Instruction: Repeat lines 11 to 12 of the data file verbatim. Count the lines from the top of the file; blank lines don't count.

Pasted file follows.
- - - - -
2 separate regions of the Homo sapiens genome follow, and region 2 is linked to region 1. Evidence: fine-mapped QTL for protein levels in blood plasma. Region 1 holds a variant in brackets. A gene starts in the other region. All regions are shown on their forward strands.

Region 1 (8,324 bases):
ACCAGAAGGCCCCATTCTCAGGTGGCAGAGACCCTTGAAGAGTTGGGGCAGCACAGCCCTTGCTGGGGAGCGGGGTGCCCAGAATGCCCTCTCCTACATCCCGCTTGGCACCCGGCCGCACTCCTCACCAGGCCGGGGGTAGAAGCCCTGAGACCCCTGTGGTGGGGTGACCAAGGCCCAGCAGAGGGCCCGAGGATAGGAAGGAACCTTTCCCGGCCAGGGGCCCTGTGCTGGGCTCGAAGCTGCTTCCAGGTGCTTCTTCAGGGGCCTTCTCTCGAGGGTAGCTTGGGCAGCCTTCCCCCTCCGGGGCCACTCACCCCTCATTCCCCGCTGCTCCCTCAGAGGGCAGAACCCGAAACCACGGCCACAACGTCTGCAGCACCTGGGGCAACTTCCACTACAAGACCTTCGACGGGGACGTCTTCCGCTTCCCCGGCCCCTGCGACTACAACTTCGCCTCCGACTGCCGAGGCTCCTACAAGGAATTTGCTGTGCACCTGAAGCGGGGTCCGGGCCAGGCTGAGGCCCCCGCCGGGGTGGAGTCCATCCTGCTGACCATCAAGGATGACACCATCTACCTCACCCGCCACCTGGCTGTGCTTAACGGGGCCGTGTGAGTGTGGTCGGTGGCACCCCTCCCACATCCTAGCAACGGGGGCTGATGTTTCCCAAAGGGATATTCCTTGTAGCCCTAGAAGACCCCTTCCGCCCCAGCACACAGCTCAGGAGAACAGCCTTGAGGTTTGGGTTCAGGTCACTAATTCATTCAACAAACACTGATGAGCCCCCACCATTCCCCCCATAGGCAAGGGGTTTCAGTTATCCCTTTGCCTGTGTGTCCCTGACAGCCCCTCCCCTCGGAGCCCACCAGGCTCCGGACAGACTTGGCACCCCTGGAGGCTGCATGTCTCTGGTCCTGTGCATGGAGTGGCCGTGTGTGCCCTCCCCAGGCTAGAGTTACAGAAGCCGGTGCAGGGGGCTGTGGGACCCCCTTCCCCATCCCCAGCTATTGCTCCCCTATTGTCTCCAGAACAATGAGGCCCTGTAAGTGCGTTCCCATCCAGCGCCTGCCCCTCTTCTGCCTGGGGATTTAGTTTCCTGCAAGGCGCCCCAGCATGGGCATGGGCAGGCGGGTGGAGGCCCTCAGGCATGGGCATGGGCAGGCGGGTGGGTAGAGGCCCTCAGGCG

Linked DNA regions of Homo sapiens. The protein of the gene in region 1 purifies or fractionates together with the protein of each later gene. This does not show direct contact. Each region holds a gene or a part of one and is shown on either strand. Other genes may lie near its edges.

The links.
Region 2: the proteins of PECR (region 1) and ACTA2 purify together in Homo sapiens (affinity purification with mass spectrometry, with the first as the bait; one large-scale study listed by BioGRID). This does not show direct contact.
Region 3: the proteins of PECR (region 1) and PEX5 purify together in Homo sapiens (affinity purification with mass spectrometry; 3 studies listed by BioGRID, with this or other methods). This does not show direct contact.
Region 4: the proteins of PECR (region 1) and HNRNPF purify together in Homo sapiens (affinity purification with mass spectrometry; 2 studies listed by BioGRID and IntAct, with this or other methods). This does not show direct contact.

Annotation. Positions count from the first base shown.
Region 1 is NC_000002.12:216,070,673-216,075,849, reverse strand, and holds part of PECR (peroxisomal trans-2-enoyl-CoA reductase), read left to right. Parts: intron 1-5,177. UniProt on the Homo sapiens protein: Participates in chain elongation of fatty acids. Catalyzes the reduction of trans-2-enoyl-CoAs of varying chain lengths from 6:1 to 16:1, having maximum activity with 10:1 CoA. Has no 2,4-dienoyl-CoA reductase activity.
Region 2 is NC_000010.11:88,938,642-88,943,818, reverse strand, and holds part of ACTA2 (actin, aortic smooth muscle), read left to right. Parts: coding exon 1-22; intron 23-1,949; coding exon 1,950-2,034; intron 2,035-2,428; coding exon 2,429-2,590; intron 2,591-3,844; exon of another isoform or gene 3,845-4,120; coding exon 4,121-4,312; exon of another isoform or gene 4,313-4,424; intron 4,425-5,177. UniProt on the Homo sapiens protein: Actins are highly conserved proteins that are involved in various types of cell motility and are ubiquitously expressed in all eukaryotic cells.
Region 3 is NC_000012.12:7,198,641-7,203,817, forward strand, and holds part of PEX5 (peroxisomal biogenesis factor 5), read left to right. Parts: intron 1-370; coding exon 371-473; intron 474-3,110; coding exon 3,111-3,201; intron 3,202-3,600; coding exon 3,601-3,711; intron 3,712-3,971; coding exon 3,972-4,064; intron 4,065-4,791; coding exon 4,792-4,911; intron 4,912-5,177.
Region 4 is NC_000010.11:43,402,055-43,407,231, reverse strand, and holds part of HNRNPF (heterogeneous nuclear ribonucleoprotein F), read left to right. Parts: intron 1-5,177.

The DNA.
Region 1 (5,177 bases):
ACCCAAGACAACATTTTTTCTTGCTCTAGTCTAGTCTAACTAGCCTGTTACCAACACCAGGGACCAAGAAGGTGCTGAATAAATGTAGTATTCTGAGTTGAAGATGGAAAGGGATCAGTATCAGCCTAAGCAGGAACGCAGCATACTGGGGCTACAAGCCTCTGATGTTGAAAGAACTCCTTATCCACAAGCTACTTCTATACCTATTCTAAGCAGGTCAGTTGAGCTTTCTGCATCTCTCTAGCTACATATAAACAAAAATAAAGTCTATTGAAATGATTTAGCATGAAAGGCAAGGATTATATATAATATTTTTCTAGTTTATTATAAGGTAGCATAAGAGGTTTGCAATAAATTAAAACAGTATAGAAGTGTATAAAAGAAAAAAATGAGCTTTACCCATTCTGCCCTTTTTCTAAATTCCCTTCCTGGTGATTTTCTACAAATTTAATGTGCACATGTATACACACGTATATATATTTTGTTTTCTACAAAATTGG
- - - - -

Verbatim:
Region 2 is NC_000010.11:88,938,642-88,943,818, reverse strand, and holds part of ACTA2 (actin, aortic smooth muscle), read left to right. Parts: coding exon 1-22; intron 23-1,949; coding exon 1,950-2,034; intron 2,035-2,428; coding exon 2,429-2,590; intron 2,591-3,844; exon of another isoform or gene 3,845-4,120; coding exon 4,121-4,312; exon of another isoform or gene 4,313-4,424; intron 4,425-5,177. UniProt on the Homo sapiens protein: Actins are highly conserved proteins that are involved in various types of cell motility and are ubiquitously expressed in all eukaryotic cells.
Region 3 is NC_000012.12:7,198,641-7,203,817, forward strand, and holds part of PEX5 (peroxisomal biogenesis factor 5), read left to right. Parts: intron 1-370; coding exon 371-473; intron 474-3,110; coding exon 3,111-3,201; intron 3,202-3,600; coding exon 3,601-3,711; intron 3,712-3,971; coding exon 3,972-4,064; intron 4,065-4,791; coding exon 4,792-4,911; intron 4,912-5,177.